Last week, Lil Kim hit up Kay Slay’s Streetsweeper Radio show on Shade 45 to throw another pebble in the ocean, this time going at Nicki Minaj — again— and the whole YMCMB camp. I’d quote the rhymes, but they’re embarrassingly bad (worse than “you’re a Kim clone, clown”) and my one-time love for Kim keeps me from participating in the tarnishing of a one-time great.
On the show, Kim also revealed plans to release a new book called The Price of Loyalty, as well as an untitled documentary—neither of which have been given release dates.
Never in my life did I think I would question Kim’s relevancy. I remember the first time I saw her, chilling in the back of a limo, short natural cut, adorned in fur and looking like one of the most sophisticated and smooth Black ladies I’d ever seen as she spat her verse in the video for “Player’s Anthem.” It had an undeniable affect on me. I cut off my perm to get Kim’s natural the following weekend, a 17-year-old suburban girl’s hope at channeling that amazing aura.
A year later I was riding shotgun in my best friend’s car headed way too fast to I-95 when he popped in a Hardcore CD. “I used to be scared of the…” The whole album, an undisputed classic, was equal parts filthy, flirtatious and funny. It was love at first listen. I headed to the record store—remember those? —the next morning to get my own.
By sophomore year, her verse in “All About the Benjamins” had become my club anthem: “All that bulls--- you kick/ playa hatin' from the sidelines/ get your own sh--/ why you bitin mine?”
But who Kim was then and who she is now? It ain’t the same. I’m not thinking about the surgeries. That’s too cheap a shot. (Her face? Her business.) The one-time Queen is acting like a jester with her sad attempts to stay relevant. Sometimes you have to know when to say “when,” and Kim’s long past time to push away from the bars.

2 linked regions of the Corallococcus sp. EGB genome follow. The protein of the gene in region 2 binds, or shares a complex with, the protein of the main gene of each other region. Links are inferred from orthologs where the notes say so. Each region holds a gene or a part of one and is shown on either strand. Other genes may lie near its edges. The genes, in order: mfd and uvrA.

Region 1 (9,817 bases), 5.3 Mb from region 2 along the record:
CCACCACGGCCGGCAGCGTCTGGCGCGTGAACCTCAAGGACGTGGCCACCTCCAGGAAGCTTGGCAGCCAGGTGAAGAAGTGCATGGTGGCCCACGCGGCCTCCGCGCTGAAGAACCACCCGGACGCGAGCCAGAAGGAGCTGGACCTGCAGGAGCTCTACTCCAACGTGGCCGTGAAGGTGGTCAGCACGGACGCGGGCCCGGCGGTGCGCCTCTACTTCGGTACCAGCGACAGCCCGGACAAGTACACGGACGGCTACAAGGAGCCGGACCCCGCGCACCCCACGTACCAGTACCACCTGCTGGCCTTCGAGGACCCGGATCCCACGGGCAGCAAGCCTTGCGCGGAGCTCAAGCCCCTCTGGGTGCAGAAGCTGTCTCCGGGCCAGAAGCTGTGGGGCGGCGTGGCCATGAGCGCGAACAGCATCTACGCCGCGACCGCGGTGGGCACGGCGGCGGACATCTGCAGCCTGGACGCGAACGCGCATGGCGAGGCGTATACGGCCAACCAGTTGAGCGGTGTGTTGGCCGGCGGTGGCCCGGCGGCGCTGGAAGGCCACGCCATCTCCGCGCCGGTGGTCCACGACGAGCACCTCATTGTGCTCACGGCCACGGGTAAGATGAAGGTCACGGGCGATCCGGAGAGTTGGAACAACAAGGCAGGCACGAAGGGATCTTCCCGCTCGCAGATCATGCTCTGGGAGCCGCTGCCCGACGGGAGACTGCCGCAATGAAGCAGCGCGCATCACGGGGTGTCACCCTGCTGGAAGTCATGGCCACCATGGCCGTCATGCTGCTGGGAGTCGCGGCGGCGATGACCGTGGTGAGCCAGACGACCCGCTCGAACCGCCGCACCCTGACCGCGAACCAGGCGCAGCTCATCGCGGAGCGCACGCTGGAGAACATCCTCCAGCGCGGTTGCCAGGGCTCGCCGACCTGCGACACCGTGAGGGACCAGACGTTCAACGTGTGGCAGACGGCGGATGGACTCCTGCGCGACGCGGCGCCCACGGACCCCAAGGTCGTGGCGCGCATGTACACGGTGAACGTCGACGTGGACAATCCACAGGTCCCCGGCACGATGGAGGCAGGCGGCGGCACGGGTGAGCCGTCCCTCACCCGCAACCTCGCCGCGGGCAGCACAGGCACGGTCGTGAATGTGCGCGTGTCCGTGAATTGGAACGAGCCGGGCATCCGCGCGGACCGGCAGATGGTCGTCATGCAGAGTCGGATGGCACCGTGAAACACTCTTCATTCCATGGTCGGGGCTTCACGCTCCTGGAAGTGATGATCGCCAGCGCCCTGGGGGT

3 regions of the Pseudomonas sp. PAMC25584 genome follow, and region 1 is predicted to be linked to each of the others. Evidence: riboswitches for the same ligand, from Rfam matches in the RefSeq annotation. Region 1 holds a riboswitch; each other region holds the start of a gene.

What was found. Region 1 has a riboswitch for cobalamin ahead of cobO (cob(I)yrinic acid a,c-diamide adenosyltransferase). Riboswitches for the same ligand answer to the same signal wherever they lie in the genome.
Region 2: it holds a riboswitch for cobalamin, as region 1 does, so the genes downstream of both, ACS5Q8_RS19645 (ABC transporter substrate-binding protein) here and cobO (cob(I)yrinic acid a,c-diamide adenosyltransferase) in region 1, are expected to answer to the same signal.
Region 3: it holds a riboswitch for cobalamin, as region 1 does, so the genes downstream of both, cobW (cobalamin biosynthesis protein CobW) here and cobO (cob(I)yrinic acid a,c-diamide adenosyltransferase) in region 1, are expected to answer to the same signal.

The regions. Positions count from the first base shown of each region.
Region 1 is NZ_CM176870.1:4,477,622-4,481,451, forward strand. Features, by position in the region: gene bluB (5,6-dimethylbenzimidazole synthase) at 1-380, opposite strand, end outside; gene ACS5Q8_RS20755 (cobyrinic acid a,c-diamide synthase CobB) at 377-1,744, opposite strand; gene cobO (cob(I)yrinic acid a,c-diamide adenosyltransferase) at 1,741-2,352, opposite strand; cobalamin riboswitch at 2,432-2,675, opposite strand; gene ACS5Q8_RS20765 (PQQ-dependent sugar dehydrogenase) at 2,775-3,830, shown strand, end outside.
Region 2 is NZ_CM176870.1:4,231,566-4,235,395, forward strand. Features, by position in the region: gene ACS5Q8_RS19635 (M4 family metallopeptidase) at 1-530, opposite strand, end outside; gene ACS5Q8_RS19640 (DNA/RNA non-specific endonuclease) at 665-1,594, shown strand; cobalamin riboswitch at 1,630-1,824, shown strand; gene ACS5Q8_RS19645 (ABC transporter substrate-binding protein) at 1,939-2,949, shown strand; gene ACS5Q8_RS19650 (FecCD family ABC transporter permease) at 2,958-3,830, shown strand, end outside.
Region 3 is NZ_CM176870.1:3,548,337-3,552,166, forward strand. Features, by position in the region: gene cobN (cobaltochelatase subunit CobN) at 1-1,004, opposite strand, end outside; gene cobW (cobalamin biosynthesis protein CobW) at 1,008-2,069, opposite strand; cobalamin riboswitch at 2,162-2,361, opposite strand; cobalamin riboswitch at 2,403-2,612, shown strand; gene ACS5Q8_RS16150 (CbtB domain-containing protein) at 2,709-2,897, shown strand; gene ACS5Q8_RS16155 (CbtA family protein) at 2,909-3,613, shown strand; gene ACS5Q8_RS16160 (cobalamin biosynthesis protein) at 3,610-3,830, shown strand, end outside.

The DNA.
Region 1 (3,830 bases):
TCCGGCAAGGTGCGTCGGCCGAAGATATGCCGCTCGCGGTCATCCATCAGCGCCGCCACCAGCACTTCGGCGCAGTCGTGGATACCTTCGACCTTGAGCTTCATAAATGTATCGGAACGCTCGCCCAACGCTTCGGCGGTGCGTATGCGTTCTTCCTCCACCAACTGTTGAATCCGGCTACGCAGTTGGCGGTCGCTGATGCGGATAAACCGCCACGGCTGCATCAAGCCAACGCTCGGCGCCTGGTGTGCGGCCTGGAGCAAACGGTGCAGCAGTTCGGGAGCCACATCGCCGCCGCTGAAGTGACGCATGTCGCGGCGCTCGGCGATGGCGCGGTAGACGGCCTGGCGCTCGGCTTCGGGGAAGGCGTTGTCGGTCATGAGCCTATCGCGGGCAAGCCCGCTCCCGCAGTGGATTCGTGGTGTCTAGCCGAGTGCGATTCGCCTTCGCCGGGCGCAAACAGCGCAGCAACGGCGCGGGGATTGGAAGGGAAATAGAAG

Kim’s been working on her comeback since 2006, when her prison sentence took her out of the game for one year and one day. (If you recall, she lied to the grand jury about details surrounding a shooting outside of Hot 97’s New York City headquarters in 2001.) She’s thrown a lot out there— Dancing with the Stars was her most visible attempt— but still nothing’s stuck. She keeps tongues wagging these days by going up against Nicki Minaj with wack songs, underwhelming mixtapes and radio interviews killing any hopes of a respectable resurgence.
I don’t want to see Kim give up. Music is obviously important to her, and far be it for me to knock another woman chasing a big dream. I respect the grind, but the approach is all wrong. Everyone knows Nicki “borrowed” her look from Kim back in the day (with a dash of Missy thrown in for effect), but constantly reminding anyone who will listen of what she was then isn’t doing anything for Kim today. It’s a reminder of who did her thing, and worse, who is doing it better now.
Demetria L. Lucas is the author of “A Belle in Brooklyn: The Go-to Girl for Advice on Living Your Best Single Life” (Atria) in stores now. Follow her on Twitter @abelleinbk